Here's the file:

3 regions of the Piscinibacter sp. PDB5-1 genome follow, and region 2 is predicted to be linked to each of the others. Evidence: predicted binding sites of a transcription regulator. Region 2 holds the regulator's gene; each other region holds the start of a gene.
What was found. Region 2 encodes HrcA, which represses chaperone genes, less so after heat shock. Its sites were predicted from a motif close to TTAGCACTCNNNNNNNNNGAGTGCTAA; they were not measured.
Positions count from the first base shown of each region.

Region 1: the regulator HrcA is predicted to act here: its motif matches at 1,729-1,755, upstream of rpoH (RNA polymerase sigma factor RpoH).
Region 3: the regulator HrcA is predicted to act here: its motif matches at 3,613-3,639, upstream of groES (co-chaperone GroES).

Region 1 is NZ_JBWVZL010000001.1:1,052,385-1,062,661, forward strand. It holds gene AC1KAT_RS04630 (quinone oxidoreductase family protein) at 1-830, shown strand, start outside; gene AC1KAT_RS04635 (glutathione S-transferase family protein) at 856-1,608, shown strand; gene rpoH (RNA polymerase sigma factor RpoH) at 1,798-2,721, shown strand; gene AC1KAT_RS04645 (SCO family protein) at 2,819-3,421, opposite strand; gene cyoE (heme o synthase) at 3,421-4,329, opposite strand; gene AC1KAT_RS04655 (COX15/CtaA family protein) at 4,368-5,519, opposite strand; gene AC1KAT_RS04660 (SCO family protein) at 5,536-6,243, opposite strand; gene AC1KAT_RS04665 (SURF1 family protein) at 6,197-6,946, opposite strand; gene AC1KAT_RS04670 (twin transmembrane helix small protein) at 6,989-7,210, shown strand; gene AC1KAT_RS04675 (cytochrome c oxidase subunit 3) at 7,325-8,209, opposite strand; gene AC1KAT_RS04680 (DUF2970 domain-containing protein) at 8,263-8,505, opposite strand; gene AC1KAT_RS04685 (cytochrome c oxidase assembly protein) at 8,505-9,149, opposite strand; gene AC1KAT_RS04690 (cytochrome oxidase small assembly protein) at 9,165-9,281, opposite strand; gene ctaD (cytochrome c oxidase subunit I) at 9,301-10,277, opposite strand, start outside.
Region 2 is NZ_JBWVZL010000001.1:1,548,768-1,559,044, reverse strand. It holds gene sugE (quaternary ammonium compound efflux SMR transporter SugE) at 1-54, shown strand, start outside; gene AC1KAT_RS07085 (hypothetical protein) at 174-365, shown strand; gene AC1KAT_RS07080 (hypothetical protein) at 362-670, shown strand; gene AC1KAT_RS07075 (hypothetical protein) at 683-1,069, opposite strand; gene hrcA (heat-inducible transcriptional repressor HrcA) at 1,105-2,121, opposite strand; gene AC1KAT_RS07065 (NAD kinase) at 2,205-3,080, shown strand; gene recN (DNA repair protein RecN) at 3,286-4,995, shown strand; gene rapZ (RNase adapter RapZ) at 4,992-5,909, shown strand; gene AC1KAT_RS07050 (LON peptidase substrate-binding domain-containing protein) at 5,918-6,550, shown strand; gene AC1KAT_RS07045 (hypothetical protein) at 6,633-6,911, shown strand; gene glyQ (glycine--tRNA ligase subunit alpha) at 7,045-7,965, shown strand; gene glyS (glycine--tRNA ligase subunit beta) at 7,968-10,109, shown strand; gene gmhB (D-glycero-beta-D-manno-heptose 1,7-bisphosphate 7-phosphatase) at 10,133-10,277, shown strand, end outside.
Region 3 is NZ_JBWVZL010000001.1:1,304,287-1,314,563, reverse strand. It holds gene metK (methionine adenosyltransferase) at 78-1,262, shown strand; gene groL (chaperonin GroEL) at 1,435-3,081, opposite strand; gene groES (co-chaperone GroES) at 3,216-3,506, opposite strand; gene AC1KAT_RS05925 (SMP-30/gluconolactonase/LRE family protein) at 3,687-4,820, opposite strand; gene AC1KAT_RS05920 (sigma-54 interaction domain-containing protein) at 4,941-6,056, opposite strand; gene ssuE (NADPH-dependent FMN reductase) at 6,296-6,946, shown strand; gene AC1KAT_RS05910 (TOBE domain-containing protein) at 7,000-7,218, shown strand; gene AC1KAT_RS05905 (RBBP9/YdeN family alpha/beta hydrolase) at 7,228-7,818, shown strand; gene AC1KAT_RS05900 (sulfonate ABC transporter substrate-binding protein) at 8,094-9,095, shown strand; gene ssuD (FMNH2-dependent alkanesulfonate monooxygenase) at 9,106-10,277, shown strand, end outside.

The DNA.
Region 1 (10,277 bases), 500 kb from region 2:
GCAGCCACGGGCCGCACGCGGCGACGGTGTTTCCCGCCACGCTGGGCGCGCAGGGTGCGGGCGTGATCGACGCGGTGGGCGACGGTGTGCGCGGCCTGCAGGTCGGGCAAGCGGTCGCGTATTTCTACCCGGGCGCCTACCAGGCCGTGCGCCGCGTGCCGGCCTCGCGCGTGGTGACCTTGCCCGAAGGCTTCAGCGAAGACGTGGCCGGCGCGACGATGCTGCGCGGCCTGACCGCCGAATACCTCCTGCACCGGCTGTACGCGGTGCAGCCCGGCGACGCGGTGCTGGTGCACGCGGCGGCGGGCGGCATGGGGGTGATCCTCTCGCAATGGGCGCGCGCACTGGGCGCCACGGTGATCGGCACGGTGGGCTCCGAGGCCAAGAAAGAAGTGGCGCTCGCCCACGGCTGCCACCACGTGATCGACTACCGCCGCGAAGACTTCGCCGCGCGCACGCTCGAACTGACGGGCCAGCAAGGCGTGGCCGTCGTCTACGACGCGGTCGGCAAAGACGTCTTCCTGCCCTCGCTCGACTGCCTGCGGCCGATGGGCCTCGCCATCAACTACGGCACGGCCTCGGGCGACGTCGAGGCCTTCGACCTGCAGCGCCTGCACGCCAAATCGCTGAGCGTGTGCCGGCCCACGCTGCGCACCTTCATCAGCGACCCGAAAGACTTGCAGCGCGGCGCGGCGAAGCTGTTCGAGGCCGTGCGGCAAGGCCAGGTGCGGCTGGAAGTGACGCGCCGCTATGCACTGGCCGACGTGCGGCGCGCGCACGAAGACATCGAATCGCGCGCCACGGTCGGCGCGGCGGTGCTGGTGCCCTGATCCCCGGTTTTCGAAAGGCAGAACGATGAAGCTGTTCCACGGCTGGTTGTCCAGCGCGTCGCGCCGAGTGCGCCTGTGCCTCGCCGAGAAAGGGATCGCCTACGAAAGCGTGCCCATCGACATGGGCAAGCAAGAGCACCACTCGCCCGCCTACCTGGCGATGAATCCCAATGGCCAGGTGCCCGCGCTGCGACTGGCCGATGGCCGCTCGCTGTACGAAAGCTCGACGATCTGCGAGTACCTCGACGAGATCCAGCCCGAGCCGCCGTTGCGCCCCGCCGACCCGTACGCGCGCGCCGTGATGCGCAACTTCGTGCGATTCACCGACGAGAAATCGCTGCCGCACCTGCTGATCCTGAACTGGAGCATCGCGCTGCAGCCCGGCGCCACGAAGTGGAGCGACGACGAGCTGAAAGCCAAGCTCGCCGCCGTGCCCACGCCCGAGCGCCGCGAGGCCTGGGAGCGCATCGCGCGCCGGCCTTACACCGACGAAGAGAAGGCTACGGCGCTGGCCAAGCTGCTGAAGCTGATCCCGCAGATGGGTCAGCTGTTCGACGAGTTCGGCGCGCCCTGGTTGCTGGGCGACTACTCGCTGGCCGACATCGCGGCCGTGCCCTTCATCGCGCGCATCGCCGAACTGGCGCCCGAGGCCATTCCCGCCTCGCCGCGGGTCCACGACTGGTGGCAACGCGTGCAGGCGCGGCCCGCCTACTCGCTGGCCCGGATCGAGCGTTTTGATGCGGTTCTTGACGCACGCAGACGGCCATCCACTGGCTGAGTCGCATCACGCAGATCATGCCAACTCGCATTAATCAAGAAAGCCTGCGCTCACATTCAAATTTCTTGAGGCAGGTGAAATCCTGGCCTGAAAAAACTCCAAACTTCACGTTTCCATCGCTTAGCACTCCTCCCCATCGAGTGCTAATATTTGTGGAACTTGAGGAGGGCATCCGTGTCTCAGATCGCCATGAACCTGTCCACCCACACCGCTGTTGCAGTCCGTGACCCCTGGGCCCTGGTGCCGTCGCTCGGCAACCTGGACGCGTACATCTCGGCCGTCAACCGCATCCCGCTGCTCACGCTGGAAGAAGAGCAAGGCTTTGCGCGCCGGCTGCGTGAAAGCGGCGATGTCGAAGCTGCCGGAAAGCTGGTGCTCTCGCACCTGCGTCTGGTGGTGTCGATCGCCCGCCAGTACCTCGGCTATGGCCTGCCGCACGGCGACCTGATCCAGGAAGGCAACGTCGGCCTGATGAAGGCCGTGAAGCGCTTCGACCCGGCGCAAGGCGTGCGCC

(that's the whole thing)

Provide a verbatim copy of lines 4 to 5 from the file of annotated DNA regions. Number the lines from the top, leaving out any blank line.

Region 1: the regulator HrcA is predicted to act here: its motif matches at 1,729-1,755, upstream of rpoH (RNA polymerase sigma factor RpoH).
Region 3: the regulator HrcA is predicted to act here: its motif matches at 3,613-3,639, upstream of groES (co-chaperone GroES).